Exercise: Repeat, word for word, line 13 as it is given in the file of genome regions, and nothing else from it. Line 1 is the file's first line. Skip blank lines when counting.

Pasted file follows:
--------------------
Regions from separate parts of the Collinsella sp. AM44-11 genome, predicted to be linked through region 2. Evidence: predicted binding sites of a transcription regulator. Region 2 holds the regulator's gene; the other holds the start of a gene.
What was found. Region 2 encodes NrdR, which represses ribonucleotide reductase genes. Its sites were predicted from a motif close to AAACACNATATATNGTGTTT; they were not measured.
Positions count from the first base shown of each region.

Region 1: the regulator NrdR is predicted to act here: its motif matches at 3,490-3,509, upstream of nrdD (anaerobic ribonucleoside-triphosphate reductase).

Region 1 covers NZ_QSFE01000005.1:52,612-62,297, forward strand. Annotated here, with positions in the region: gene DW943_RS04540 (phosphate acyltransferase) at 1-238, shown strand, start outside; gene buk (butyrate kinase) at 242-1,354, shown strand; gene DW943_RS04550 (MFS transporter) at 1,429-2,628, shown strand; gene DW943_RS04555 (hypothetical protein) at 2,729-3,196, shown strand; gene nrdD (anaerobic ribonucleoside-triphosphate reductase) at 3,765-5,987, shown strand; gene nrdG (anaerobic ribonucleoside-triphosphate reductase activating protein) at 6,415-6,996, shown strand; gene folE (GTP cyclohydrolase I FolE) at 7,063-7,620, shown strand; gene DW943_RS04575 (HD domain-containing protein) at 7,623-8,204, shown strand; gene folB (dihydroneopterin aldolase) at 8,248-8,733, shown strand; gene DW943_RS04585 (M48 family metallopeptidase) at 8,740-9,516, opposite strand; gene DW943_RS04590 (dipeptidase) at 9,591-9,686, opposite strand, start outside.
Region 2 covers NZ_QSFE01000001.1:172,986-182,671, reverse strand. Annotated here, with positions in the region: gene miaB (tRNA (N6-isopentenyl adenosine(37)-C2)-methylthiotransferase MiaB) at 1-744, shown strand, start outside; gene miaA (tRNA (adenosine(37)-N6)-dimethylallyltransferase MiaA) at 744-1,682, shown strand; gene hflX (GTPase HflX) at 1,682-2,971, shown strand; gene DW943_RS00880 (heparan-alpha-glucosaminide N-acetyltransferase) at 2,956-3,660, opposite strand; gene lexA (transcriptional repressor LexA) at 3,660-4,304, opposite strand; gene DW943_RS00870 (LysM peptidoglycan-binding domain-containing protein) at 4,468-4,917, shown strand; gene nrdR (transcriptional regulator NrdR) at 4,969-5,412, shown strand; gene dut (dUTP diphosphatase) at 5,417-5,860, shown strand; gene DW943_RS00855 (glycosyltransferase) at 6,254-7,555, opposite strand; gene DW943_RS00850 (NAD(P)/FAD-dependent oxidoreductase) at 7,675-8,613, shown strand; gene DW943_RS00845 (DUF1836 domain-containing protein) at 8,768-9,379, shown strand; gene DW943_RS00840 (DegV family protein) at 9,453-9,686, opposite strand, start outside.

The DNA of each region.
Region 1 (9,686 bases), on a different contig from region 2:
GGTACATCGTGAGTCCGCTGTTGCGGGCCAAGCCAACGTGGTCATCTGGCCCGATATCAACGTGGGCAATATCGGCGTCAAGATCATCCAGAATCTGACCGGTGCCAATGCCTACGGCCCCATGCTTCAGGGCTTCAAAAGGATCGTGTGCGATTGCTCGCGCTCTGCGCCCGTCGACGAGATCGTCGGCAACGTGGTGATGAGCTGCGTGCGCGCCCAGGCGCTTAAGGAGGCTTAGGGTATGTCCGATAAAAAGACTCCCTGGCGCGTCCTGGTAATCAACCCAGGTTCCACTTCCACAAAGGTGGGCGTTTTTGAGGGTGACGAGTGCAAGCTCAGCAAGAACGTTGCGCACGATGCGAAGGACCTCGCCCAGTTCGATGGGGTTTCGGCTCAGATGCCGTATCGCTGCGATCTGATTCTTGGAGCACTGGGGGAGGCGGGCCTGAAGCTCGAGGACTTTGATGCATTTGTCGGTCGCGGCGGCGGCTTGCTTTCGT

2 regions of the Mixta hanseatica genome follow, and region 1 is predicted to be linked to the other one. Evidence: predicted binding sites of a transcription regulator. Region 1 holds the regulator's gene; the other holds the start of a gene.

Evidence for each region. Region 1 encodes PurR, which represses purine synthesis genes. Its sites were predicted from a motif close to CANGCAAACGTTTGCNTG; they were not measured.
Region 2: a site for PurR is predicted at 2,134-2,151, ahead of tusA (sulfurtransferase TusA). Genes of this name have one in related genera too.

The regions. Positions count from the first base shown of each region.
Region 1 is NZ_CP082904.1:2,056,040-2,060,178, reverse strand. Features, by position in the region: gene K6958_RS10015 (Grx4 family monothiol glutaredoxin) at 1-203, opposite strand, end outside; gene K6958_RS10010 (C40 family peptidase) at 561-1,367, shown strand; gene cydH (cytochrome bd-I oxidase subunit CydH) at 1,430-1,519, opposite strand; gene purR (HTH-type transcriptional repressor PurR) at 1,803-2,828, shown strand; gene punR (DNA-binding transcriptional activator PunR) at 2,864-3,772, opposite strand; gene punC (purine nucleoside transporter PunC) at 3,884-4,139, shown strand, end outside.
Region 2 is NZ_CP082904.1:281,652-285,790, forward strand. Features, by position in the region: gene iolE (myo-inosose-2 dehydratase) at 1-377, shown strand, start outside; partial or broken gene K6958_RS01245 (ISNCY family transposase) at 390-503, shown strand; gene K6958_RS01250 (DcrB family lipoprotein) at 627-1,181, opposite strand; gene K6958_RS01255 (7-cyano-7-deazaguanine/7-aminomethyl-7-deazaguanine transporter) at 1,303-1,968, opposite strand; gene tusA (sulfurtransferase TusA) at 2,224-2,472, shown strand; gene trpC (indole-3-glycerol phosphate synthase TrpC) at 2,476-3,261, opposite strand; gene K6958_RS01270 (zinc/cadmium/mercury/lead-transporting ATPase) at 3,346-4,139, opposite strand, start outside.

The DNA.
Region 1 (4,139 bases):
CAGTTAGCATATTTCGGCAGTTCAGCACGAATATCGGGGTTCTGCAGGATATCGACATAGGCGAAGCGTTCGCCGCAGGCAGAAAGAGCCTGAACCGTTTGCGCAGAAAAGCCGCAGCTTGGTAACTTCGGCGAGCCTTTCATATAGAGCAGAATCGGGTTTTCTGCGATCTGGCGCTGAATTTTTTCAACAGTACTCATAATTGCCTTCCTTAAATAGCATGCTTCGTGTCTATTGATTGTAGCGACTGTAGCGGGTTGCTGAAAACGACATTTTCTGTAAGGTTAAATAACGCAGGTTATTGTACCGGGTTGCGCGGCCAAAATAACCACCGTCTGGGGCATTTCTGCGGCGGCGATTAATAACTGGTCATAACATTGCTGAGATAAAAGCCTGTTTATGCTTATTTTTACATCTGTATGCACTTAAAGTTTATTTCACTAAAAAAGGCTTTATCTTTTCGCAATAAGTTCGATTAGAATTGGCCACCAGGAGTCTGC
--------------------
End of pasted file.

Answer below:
The regions. Positions count from the first base shown of each region.